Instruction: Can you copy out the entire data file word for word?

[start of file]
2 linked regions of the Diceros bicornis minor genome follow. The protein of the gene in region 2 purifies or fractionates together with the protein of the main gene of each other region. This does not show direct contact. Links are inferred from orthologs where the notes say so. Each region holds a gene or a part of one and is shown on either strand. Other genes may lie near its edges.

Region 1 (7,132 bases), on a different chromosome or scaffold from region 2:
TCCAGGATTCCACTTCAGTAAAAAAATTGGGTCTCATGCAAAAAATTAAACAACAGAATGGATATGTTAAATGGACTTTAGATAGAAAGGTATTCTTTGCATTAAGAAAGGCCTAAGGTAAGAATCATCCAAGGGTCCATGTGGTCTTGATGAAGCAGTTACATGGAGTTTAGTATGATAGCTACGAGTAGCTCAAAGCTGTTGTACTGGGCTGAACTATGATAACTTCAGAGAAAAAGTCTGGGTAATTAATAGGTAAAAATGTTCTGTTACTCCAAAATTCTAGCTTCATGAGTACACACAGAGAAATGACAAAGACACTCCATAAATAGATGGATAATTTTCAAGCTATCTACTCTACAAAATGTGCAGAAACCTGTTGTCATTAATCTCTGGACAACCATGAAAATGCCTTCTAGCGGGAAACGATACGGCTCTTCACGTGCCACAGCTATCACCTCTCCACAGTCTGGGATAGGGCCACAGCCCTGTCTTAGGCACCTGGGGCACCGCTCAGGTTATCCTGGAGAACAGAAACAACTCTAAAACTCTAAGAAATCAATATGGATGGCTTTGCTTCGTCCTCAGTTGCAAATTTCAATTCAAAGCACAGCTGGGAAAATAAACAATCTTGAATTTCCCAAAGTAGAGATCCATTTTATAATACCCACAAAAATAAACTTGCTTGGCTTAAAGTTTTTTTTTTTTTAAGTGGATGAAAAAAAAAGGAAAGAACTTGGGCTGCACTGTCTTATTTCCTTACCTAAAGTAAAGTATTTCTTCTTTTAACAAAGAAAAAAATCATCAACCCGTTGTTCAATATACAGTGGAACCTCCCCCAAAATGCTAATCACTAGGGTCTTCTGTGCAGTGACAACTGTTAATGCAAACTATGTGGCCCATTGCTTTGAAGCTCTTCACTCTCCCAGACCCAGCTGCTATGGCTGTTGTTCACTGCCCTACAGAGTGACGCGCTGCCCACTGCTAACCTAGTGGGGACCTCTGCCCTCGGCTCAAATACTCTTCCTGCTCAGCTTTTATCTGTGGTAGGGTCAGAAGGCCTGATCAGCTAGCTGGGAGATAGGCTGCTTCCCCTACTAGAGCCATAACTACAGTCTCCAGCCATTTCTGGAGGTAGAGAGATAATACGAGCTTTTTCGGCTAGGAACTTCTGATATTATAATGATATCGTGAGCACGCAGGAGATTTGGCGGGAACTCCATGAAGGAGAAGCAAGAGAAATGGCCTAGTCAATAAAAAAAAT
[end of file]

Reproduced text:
2 linked regions of the Diceros bicornis minor genome follow. The protein of the gene in region 2 purifies or fractionates together with the protein of the main gene of each other region. This does not show direct contact. Links are inferred from orthologs where the notes say so. Each region holds a gene or a part of one and is shown on either strand. Other genes may lie near its edges.

Region 1 (7,132 bases), on a different chromosome or scaffold from region 2:
TCCAGGATTCCACTTCAGTAAAAAAATTGGGTCTCATGCAAAAAATTAAACAACAGAATGGATATGTTAAATGGACTTTAGATAGAAAGGTATTCTTTGCATTAAGAAAGGCCTAAGGTAAGAATCATCCAAGGGTCCATGTGGTCTTGATGAAGCAGTTACATGGAGTTTAGTATGATAGCTACGAGTAGCTCAAAGCTGTTGTACTGGGCTGAACTATGATAACTTCAGAGAAAAAGTCTGGGTAATTAATAGGTAAAAATGTTCTGTTACTCCAAAATTCTAGCTTCATGAGTACACACAGAGAAATGACAAAGACACTCCATAAATAGATGGATAATTTTCAAGCTATCTACTCTACAAAATGTGCAGAAACCTGTTGTCATTAATCTCTGGACAACCATGAAAATGCCTTCTAGCGGGAAACGATACGGCTCTTCACGTGCCACAGCTATCACCTCTCCACAGTCTGGGATAGGGCCACAGCCCTGTCTTAGGCACCTGGGGCACCGCTCAGGTTATCCTGGAGAACAGAAACAACTCTAAAACTCTAAGAAATCAATATGGATGGCTTTGCTTCGTCCTCAGTTGCAAATTTCAATTCAAAGCACAGCTGGGAAAATAAACAATCTTGAATTTCCCAAAGTAGAGATCCATTTTATAATACCCACAAAAATAAACTTGCTTGGCTTAAAGTTTTTTTTTTTTTAAGTGGATGAAAAAAAAAGGAAAGAACTTGGGCTGCACTGTCTTATTTCCTTACCTAAAGTAAAGTATTTCTTCTTTTAACAAAGAAAAAAATCATCAACCCGTTGTTCAATATACAGTGGAACCTCCCCCAAAATGCTAATCACTAGGGTCTTCTGTGCAGTGACAACTGTTAATGCAAACTATGTGGCCCATTGCTTTGAAGCTCTTCACTCTCCCAGACCCAGCTGCTATGGCTGTTGTTCACTGCCCTACAGAGTGACGCGCTGCCCACTGCTAACCTAGTGGGGACCTCTGCCCTCGGCTCAAATACTCTTCCTGCTCAGCTTTTATCTGTGGTAGGGTCAGAAGGCCTGATCAGCTAGCTGGGAGATAGGCTGCTTCCCCTACTAGAGCCATAACTACAGTCTCCAGCCATTTCTGGAGGTAGAGAGATAATACGAGCTTTTTCGGCTAGGAACTTCTGATATTATAATGATATCGTGAGCACGCAGGAGATTTGGCGGGAACTCCATGAAGGAGAAGCAAGAGAAATGGCCTAGTCAATAAAAAAAAT